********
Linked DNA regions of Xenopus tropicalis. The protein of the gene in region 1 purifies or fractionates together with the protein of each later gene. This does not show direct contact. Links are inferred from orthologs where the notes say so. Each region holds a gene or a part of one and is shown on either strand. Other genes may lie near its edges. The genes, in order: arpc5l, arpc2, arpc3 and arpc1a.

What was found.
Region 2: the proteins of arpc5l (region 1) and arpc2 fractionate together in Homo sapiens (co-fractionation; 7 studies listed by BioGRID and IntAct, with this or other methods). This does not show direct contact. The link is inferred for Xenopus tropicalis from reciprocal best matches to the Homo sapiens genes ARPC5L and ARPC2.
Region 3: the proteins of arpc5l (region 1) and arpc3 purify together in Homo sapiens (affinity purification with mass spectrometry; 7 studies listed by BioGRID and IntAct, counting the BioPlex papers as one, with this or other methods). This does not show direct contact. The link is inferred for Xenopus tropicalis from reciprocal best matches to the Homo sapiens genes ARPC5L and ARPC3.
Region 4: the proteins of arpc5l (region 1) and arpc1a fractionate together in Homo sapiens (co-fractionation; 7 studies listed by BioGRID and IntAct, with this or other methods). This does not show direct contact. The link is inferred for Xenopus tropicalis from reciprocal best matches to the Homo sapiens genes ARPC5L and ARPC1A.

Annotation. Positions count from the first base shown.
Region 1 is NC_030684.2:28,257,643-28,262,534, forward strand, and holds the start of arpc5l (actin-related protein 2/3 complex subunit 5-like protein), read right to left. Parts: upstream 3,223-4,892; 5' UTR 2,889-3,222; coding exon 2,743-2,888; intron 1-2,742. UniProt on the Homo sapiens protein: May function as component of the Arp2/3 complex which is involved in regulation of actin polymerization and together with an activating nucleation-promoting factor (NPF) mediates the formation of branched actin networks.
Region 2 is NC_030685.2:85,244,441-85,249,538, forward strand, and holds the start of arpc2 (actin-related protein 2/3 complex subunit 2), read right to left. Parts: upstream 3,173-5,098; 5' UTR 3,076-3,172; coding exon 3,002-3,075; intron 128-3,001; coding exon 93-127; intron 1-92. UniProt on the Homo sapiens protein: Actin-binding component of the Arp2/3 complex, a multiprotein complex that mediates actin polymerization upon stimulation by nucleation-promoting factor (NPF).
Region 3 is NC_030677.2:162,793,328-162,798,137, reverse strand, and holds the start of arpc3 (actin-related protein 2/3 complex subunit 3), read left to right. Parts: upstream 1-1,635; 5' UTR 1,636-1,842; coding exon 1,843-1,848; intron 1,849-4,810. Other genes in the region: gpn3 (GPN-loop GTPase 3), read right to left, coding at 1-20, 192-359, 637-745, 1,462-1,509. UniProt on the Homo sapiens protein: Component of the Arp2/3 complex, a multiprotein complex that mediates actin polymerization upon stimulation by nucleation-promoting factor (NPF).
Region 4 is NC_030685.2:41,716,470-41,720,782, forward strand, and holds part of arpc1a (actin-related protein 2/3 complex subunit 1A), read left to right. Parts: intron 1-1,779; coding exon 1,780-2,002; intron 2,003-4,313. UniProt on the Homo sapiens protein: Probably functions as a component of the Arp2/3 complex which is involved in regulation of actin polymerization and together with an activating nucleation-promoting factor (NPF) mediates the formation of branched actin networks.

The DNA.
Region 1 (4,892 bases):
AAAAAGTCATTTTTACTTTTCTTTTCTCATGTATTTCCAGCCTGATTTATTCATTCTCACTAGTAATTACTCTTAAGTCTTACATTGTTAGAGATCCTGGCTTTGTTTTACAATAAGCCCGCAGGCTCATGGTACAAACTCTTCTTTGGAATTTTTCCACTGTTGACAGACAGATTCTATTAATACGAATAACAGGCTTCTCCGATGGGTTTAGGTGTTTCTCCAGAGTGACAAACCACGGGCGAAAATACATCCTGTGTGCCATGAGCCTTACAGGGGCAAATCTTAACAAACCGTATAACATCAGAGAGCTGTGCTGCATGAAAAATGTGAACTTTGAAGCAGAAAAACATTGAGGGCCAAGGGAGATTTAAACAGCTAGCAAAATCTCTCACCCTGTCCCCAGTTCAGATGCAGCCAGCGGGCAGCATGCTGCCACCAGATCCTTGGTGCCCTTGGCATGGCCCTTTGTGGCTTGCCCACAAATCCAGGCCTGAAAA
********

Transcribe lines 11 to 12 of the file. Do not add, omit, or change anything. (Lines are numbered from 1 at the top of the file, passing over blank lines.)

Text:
The DNA.
Region 1 (4,892 bases):